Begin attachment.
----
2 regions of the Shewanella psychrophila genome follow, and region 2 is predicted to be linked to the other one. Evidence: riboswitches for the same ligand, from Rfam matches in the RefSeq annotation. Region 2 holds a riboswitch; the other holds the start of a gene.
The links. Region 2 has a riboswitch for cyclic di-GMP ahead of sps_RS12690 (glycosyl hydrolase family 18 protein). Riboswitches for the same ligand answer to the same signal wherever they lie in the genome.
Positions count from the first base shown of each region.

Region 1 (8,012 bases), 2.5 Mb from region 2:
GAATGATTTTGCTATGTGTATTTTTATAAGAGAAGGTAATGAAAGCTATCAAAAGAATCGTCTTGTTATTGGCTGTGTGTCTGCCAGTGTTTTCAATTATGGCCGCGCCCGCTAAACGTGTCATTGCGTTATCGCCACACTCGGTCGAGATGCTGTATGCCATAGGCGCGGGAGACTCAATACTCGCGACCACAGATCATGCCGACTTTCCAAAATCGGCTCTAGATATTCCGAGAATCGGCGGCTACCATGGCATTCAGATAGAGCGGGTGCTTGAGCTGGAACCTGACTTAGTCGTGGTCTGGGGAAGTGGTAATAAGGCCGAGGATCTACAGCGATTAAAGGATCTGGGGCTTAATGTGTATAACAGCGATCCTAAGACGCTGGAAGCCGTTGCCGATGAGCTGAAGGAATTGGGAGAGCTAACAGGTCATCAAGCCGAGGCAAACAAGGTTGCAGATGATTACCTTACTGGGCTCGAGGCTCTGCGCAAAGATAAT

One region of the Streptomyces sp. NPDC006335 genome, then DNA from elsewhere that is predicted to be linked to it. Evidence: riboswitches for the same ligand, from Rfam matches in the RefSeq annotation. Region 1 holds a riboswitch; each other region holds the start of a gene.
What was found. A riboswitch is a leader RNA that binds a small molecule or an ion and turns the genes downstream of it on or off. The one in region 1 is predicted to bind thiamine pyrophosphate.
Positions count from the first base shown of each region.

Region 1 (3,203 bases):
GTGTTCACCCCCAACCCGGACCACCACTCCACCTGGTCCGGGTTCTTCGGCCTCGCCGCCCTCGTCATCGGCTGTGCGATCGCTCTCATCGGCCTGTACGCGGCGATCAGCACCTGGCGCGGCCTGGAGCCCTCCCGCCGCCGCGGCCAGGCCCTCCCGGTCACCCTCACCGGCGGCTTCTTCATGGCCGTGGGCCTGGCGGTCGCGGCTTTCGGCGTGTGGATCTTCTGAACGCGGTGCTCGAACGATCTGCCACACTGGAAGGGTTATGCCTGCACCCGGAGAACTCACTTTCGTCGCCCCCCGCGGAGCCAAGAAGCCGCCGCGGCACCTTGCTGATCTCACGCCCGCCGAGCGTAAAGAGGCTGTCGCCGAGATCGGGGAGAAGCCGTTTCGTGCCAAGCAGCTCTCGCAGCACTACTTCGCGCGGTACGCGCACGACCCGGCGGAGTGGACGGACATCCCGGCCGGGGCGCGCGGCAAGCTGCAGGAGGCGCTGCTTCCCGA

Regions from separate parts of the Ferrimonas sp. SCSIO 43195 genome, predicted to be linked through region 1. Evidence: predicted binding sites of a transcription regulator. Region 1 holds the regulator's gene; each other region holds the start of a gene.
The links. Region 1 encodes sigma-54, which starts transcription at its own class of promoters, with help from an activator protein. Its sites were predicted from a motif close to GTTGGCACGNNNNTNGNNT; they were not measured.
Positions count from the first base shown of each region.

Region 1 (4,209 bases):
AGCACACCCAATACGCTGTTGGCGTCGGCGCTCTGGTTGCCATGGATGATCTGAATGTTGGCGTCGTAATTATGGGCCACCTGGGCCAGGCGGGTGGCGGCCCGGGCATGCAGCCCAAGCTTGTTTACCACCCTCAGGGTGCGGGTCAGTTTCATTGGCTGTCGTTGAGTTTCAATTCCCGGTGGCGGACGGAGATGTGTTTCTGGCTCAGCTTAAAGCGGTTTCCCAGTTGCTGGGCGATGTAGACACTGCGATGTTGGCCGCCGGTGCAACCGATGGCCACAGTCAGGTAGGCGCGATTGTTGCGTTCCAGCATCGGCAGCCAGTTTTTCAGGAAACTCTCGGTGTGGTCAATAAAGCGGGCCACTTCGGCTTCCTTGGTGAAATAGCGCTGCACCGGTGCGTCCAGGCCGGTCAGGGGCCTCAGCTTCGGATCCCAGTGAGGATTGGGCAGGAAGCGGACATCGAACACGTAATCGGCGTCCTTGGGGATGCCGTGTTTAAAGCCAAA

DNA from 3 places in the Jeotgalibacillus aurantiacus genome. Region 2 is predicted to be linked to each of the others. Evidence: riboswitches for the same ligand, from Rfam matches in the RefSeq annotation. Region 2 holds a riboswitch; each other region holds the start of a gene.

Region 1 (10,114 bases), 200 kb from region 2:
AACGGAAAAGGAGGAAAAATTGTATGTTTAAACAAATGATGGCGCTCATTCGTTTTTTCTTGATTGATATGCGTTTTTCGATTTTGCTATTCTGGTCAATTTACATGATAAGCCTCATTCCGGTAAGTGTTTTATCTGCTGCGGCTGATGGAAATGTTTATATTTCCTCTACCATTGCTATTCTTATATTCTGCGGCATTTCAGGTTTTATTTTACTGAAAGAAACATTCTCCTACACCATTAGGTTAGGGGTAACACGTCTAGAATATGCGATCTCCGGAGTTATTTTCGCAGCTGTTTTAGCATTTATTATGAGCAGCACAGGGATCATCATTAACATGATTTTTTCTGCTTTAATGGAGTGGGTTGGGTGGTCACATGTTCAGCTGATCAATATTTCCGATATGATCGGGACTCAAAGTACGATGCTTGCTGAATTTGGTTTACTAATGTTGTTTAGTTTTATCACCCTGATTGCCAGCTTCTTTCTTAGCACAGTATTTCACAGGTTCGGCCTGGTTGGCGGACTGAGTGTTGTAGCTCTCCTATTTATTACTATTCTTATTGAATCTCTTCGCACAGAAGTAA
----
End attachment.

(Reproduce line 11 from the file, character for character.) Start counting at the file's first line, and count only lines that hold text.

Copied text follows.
Regions from separate parts of the Ferrimonas sp. SCSIO 43195 genome, predicted to be linked through region 1. Evidence: predicted binding sites of a transcription regulator. Region 1 holds the regulator's gene; each other region holds the start of a gene.